Getting to Maldives & Getting around in Maldives
Coming to Maldives is simple and hassle-free, there is no need to obtain prior visa for entering the Maldives and there are no restrictions on foreign nationals entering the country. A 3 months VISA is granted upon your arrival to Maldives. You are only required to possess a valid passport, return ticket and ample funds for your stay in Maldives.
The easiest and most ideal way to enter the Maldives is by air. Scheduled and Chartered Flights from major cities in the world operate to Male International Airport which is situated on its own island nearby the capital city Male’.
There are regular and well-maintained flights to and from Kuala Lumpur (Malaysia), Vienna (Austria), Paris (France), Moscow (Russia), Narita (Japan), Singapore, Colombo (Sri Lanka), Dubai (UAE), London (UK), Dhoha (Qatar), Munich, Hamburg, Dusseldorf and many other major parts of the world. Speed Boats from the various island resorts will be there to meet each arriving plane to take visitors to their required destinations. There are no scheduled transfers from Hulule Island to the other islands apart from Male’. For resorts that are further away from the airport seaplane operators, the Maldivian Air Taxi and Trans Maldivian Airways will be the prefered mode of transfer whenver the destinations are too far away or inconvenient to be done by Speed Boats. However it is worth noting that these seaplanes operate only during the day time and if your arrival is during the night you may need to stay in another hotel and wait until mornig before you will be able to reach your destination hotel. Suitable Hotels are available in both Hulhule and nearby Male’ to meet this requirement.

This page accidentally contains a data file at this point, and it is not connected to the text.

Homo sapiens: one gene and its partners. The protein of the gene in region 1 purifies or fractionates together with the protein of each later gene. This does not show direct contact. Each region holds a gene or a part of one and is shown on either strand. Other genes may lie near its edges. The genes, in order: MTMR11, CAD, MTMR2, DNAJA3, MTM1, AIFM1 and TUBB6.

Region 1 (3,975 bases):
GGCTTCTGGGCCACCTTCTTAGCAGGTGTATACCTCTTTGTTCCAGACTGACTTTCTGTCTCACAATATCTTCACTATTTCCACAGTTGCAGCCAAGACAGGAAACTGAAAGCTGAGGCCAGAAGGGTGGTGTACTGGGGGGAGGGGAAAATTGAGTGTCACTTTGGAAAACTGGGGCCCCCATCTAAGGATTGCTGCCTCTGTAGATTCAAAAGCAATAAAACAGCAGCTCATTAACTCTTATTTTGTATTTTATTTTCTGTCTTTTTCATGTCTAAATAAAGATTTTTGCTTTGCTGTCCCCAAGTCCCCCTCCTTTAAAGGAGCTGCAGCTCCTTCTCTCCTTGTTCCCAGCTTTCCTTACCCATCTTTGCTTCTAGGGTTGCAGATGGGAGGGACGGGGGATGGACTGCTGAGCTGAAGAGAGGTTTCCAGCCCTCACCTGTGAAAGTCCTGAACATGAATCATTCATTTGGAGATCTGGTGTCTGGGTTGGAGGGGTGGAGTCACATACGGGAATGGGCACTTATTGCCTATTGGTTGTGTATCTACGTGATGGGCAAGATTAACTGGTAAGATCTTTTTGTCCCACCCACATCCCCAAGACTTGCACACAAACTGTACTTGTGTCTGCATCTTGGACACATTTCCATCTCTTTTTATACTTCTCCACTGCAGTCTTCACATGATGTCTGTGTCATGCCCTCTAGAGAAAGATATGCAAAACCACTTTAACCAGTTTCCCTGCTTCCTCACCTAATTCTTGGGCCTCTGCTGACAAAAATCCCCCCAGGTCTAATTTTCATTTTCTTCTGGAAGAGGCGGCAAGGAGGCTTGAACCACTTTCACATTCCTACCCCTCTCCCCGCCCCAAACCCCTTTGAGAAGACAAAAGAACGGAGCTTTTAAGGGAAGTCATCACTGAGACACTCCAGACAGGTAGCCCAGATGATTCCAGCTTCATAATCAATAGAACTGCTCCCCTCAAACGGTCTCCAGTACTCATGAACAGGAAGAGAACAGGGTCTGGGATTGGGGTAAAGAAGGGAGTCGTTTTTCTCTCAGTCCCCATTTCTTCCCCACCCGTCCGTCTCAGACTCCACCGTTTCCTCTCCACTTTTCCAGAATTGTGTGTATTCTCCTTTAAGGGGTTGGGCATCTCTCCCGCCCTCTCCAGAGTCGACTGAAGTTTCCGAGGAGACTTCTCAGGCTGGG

You can also enter the country by sea if you are on a private yacht although prior permission will be required to anchor boats or vessels in atolls other than Male. If you prefer to go cruising in the tourism zone, you’ll have the chance to stop at many of the resorts to eat, drink, swim, dive and participate in other holiday related activities, but you will always be required to contact the resort first. Usually you will be rquired to be off the island by sunset.
Getting around in the Maldives takes three forms: boats, sea planes (air taxis) and private yachts.
Safari cruises in modified, live-aboard dhonis are increasingly popular, especially with dive groups who want to reach more remote sites. Most safari trips cruise around the tourist zone, but it is possible to arrange longer trips to the outer atolls.
Deep-sea fishing, scuba diving and snorkeling excursions, as well as island hopping trips, are organised by the majority of resorts and live-aboards giving you a peek at the ‘Real Maldives’ and mingle with locals in remote fishing villages. Organised visits to Malé and other inhabited islands are also popular with holidaymakers.
Speed boats generally take tourists to and from the islands in the North and South Male atolls. These boats range from a small runabout with outboard motor to a massive, multideck launch with an aircraft-type cabin and come in all different shapes and sizes depending on the resort you wish to stay in.
The boats which may range from typical Dhonis -a traditional all-purpose vessel now usually powered by a diesel engine, to larger boats called vedis, used for longer trips to outer atolls is the major form of local transport.
Simply getting to these resorts is a fun adventure. You would love the seaplanes ride from Male airport to the resorts- one of the highlights of the trip. You get this fabulous, bird’s-eye view of all the islands as you fly over them and giving you a feeling just like Peter Pan flying off to do battle with Captain Hook and the pirates.
No point in the Maldives is more than 45 minutes away by plane from Male, and visitors to the more far-flung resorts use air taxi services which are either arranged by the resort or travel agent.
There are two main operators: Maldivian Air Taxi, with red and white planes, and Trans Maldivian Airways, with yellow and blue planes. The services are largely identical, with both flying DHC-6 Twin Otter seaplanes that take around 10 passengers.